Thugs, very possibly backed by the continued military dictatorship in Egypt, attacked protesters at dawn on Wednesday in front of the Ministry of Defense in al-Abbasiya, Cairo, leaving some 20 dead. The…
Thugs, very possibly backed by the continued military dictatorship in Egypt, attacked protesters at dawn on Wednesday in front of the Ministry of Defense in al-Abbasiya, Cairo, leaving some 20 dead. The protesters suspect that they were actually plainsclothes police.
The 500 or so protesters had been gathered to object to the disqualification of their favored candidate, Salah Abu Ismail, a Muslim fundamentalist favored by many of the Salafis. Some of the protesters were leftist youth activists, from “April 6″ and other such organizations, who want an end to military rule and a handover of power to the parliament. Their assailants have not been identified.
As a result of the deaths, both fundamentalist and liberal parties cancelled a planned meeting with the officers, who still form a collective interim presidency in Egypt.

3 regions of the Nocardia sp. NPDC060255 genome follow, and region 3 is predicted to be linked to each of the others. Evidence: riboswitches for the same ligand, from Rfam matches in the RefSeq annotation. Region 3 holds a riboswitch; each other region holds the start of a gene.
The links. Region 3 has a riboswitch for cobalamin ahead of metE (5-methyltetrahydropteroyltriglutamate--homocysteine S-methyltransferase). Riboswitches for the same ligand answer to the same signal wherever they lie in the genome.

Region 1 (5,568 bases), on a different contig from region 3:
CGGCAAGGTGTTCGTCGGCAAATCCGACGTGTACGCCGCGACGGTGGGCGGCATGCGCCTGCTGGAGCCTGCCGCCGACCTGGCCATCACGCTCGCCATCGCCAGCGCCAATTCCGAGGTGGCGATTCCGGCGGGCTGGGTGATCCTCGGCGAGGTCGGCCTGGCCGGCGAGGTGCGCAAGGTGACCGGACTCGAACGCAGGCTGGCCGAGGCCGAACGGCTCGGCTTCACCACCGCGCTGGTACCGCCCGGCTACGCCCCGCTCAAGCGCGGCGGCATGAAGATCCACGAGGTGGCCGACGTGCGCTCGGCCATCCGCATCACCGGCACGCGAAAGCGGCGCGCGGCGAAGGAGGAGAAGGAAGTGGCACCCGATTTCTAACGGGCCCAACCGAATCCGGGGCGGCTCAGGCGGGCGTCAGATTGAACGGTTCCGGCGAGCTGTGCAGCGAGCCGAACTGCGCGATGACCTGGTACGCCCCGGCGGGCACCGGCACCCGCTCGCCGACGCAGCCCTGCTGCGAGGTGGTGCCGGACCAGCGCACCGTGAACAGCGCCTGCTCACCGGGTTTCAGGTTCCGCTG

Likewise, several of the presidential candidates suspended their campaigns. Muhammad Mursi, the candidate of the Muslim Brotherhood, however, said that it would be unacceptable for the military to postpone the May 23 presidential election or to delay returning to the barracks once Egypt has a civilian president.
The reformist Muslim, Abd al-Moneim Aboul Futouh, called on parliament to demand from the interim minister of defense that he intervene to protect people who were merely exercising their right to public protest.
The secular, liberal candidate, Amr Moussa, warned the public against getting too caught up in a single such incident, and urged that the country move forward with its political process. He demanded that the military issue an unambiguous promise to step down once a president is elected.
There have been several such unfortunate instances of bloodshed by unidentified thugs, suspected of ties to the officers or to remnants of the old Mubarak regime, over the past year. None has derailed the political process, however, since the revolutionaries and the general public want elected leaders to take charge. Egypt’s presidential elections will almost certainly get back under way after a decent interval.
In the meantime, big demonstrations at Tahrir Square in downtown Cairo and elsewhere in Egypt were planned for Thursday and Friday to demand punishment of the killers and to demand a quicker move to democracy.